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Better weather brings return of wildfire risk

Firefighters remind people to keep a cleared area around houses and trim trees or shrubs that are touching buildings.

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By Rikki King
Herald Writer
MONROE -- Fire crews are asking homeowners to think about wildfire prevention before summer.
Western Washington isn't immune to wildfire, Monroe fire Capt. Ron Adams said. This time of year is when the grass starts to dry out and the winds kick up.
Especially at risk are areas where urban developments mix with rural, wooded areas. That includes much of the Monroe area, including the Rainier View neighborhood north of town. It also includes the general areas surrounding Lake Stevens, Snohomish and Lake Roesiger.
The first step should be clearing away anything flammable from around homes and other structures, including yard furniture, Adams said.
"That is basically 30 feet from your home that we would like to see nothing that an ember would fall on and that would burn," he said.
There already have been several small fires in the region, said Todd Olson, an acting district manager with the state Department of Natural Resources.
Short, green, well-watered grass can slow or stop a fire, Marysville Fire Marshal Tom Maloney said. Longer grass dries out and combusts more quickly. It can act like kindling, directing flames to other fuel sources.
People also should be mindful of their trees and plants, Maloney said. He suggests trimming any branches that touch the roof of a house, garage or other building.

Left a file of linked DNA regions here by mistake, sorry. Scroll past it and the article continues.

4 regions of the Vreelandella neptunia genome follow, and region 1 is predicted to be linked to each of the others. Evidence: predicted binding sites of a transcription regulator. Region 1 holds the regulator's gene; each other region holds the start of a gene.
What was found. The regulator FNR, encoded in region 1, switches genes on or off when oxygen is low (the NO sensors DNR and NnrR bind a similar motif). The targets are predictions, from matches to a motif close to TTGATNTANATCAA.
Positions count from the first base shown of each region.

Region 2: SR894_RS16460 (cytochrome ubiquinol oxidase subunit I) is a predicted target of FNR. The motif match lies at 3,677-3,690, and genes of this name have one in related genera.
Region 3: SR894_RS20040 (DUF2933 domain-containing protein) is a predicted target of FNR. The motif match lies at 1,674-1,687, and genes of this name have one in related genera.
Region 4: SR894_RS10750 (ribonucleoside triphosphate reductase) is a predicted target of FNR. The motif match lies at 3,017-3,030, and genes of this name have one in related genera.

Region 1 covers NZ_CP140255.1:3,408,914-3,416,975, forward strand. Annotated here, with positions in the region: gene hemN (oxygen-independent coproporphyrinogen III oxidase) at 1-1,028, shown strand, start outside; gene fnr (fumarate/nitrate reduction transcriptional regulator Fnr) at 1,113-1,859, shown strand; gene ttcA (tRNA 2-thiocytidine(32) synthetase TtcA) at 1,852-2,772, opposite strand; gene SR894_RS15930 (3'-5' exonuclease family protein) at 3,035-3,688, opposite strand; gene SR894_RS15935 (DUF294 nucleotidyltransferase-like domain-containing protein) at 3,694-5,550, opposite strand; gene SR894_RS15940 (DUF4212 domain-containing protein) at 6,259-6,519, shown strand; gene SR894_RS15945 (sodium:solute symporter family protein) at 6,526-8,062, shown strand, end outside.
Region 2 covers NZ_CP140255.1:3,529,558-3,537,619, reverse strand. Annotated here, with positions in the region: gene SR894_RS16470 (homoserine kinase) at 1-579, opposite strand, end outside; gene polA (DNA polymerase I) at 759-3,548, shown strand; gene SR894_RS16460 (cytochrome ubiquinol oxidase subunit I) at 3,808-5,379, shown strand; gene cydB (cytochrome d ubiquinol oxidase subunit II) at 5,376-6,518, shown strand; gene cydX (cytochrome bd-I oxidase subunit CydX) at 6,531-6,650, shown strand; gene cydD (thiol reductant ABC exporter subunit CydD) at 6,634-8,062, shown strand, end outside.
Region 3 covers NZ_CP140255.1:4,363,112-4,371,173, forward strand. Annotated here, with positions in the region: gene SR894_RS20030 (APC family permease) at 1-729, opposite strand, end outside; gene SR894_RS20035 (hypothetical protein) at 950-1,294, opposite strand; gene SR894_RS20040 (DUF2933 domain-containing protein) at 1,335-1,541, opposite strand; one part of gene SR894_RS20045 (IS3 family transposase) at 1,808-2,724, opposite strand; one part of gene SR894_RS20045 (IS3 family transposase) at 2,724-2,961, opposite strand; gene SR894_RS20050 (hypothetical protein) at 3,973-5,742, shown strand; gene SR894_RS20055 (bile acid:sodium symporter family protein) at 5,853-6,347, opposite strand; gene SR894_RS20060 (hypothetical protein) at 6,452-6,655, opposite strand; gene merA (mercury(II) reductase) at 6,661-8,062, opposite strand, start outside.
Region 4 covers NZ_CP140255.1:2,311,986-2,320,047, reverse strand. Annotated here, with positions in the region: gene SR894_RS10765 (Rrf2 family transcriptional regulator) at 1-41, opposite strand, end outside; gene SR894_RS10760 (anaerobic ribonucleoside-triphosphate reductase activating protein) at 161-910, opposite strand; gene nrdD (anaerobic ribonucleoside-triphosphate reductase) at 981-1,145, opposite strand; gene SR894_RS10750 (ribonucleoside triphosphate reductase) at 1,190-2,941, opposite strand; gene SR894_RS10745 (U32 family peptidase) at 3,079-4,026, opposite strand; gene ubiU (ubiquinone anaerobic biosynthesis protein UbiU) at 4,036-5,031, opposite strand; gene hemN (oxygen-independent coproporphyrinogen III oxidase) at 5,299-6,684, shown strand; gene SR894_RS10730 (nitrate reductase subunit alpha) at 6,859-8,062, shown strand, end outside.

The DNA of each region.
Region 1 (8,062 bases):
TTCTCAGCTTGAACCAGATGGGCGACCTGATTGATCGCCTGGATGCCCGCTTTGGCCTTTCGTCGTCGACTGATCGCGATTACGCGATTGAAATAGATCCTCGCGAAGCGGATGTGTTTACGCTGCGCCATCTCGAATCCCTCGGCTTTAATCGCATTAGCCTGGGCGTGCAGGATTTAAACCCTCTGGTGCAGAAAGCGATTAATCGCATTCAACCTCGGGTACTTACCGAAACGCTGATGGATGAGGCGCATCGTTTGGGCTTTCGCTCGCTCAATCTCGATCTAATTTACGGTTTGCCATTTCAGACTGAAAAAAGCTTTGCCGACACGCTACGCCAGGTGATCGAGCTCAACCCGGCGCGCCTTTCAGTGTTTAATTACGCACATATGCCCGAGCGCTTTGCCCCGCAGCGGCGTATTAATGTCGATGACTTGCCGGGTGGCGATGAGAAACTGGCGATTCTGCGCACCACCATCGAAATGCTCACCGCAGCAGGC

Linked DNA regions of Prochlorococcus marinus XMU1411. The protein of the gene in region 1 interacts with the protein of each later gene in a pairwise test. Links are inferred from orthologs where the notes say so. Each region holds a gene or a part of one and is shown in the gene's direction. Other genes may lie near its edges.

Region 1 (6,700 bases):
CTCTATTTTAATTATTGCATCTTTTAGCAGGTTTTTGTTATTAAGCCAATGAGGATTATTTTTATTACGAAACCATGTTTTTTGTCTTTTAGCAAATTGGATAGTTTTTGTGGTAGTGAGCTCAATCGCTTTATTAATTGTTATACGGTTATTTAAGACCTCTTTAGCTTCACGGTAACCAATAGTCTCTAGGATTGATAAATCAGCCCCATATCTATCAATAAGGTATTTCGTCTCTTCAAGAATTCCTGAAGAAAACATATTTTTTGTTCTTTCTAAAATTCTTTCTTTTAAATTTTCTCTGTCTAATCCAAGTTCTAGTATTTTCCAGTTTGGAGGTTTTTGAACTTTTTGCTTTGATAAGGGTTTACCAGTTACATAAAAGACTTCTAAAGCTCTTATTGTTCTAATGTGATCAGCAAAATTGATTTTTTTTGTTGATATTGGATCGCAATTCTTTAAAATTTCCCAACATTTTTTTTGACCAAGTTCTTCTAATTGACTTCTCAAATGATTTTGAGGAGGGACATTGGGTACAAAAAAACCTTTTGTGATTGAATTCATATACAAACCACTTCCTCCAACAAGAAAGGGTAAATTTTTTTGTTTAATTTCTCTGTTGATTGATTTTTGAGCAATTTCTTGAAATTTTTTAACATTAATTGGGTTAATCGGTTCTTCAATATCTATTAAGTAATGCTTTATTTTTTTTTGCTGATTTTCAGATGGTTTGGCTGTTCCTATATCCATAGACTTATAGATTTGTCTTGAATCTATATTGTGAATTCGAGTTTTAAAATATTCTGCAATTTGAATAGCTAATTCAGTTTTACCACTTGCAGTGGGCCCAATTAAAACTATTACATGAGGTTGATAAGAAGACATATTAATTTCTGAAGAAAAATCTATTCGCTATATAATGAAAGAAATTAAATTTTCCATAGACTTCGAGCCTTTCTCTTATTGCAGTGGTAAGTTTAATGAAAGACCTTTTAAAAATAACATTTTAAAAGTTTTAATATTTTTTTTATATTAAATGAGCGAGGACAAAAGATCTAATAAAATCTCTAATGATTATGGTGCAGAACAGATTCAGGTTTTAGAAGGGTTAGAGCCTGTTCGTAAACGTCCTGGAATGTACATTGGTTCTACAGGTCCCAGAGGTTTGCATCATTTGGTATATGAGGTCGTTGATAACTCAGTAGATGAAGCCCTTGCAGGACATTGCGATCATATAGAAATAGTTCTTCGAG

Meanwhile, the mix of decorative bark and dead vegetation can provide a "ladder" for fire to climb up the outside of a house and into the eaves and attic, Maloney said.
He recommends clearing dead grass, flowers and weeds away from the house. Flower boxes and areas with peat moss should be kept moist, he said.
That sort of stuff also can succumb to discarded smoking materials like cigarette butts, Maloney said. Cigarette-related fires are more common in urban areas during the summer, including highways.
Maloney also asks folks to soak or bury campfires before they go to sleep or leave the area. The same goes for charcoal briquettes: They shouldn't be dumped into a trash can or plastic container, he said. That can end in fire.
It's always a good idea to keep a shovel and five gallons of water around any controlled fires, just in case, Olson said.
He also recommends clearing out gutters and any debris left on rooftops.

Rikki King: 425-339-3449;
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Story tags » MarysvilleMonroeFirefightingFire

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